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Slovakia

The Slovak Republic

Population: 5,446,000

Area (sq km): 49,035

Capital City: Bratislava

National Holiday: 1992-09-01

Slovakia is a small country in Eastern Europe. It is bordered by Czechia (the Czech Republic) to the Northwest, Poland to the North, Ukraine to the East, Hungary to the South, and Austria to the West.

The capital of Slovakia is the city of Bratislava, which is also its largest city. The rest of the population is fairly spread out across the country, with a higher concentration of people along the Northwestern border with Czechia.

The economy of Slovakia is based mainly on farming (wheat and potatoes mostly), tourism, and manufacturing (especially woodworking, metalworking, vehicles, and clothing).

Slovakia can be traced back to around the ninth century, when it was known as the state of Great Moravia. They became part of the Hungarian Empire around the tenth century, even though they were ethnically distinct from Hungarians. In 1867, Hungary joined Austria to form the Austro-Hungarian Empire, which enforced new language policies consisting solely of Magyar (Hungarian). The Slovak people began wanting independence, and found similar views with the nearby Czech people (from the Austrian side of the empire). After the First World War, the Austro-Hungarian Empire was dissolved, and the Slovaks and Czechs joined to form Czechoslovakia in 1918.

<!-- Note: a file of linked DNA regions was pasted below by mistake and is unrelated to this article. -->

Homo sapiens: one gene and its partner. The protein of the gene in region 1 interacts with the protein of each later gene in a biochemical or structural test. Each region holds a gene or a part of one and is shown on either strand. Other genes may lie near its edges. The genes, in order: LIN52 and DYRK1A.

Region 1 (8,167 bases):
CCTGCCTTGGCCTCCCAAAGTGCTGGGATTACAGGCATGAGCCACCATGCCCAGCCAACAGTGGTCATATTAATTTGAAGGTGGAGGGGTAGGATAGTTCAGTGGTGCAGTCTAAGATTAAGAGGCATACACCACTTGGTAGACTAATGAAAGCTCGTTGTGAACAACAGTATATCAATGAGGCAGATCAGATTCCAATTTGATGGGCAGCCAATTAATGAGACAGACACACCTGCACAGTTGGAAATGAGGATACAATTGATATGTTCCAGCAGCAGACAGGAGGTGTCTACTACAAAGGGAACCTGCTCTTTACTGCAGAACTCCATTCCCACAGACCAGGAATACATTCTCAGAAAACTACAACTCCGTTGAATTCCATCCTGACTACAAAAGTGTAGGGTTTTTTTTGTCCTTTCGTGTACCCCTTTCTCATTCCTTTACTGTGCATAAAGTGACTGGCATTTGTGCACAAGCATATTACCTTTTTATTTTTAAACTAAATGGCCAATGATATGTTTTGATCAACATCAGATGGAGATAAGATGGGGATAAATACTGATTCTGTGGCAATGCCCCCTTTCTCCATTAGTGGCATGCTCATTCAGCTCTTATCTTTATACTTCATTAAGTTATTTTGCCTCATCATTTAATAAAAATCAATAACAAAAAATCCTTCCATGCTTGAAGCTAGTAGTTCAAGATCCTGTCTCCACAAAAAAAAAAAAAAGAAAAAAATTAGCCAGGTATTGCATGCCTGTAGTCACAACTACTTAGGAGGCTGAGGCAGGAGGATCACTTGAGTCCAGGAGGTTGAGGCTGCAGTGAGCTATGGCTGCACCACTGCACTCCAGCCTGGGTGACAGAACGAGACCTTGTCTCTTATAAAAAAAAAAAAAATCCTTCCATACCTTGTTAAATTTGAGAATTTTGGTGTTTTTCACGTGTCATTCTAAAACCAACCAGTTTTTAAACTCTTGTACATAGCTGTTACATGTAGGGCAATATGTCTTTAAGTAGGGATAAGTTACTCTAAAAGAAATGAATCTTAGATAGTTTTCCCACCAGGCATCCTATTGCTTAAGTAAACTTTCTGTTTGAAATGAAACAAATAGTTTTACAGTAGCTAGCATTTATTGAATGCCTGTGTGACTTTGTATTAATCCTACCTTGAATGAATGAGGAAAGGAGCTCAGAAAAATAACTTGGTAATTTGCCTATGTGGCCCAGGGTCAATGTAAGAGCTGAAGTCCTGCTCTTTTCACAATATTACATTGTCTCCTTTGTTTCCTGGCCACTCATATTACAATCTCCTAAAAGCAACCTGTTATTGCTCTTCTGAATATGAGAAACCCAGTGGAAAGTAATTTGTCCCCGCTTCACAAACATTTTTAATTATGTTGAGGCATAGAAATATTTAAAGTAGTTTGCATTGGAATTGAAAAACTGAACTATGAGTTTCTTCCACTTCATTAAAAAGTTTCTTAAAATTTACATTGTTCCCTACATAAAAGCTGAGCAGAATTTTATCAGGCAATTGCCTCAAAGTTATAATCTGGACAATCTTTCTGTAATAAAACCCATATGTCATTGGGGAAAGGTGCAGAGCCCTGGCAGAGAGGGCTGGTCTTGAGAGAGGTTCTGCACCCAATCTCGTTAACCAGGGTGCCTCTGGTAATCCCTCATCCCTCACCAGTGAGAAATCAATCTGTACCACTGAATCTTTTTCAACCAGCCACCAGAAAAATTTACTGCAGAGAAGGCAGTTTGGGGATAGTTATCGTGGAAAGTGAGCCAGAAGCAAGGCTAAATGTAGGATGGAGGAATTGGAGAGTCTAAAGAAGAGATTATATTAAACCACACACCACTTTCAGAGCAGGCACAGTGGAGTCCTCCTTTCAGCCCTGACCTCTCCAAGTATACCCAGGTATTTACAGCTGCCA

At the start of World War 2, Czechoslovakia was invaded by Germany, and was under Nazi rule until it was liberated by the USSR in 1945. After the end of the war, and through the ensuing Cold War that followed, Czechoslovakia was under heavy Soviet rule. Czechoslovakia tried to form independence movements, but the country was invaded in 1968 by Warsaw Pact (the Soviet counter to NATO) troops, quelling the independence movements and repressing the people of the country to be a more pro-Soviet state. This period of repression was referred to by the Soviets as "normalization". In 1989, the people rebelled in a people protest known as the Velvet Revolution, where the entire populace went on a two-hour strike. The Communist leaders resigned, and Czechoslovakia became a democracy.

In 1993, Czechoslovakia split into the Czech Republic and Slovakia. This is generally thought to be the result of the major differences between the two ethnic groups within Czechoslovakia. In 2004, Slovakia joined NATO and the European Union.

The national holiday of Slovakia is September 1st, 1992, which is when the constitution of Slovakia was adopted ahead of the split from Czechoslovakia.

The Slovakian flag was adopted in 1992, when its constitution was written. An older version of the flag was used since 1848, which doesn't have the coat of arms on it. The three colour bands are the Pan-Slav colours, representing the flag Russia used in the nineteenth century, which was just a re-arranged version of the Dutch flag. Off-centred on the flag is the Slovakian coat of arms. The double-cross represents the country's Christian faith, and it is sitting on three mountains representing three symbolic ranges: the Tatra, the Fatra, and the Mátra.

Slovakia gets its name from the people of the region, the Slovaks. Their name is derived from the word "Slověnin", which is an old Slavic word for the Slavic people. Around 1400, the name was changed to Slovák due to other linguistic influences.

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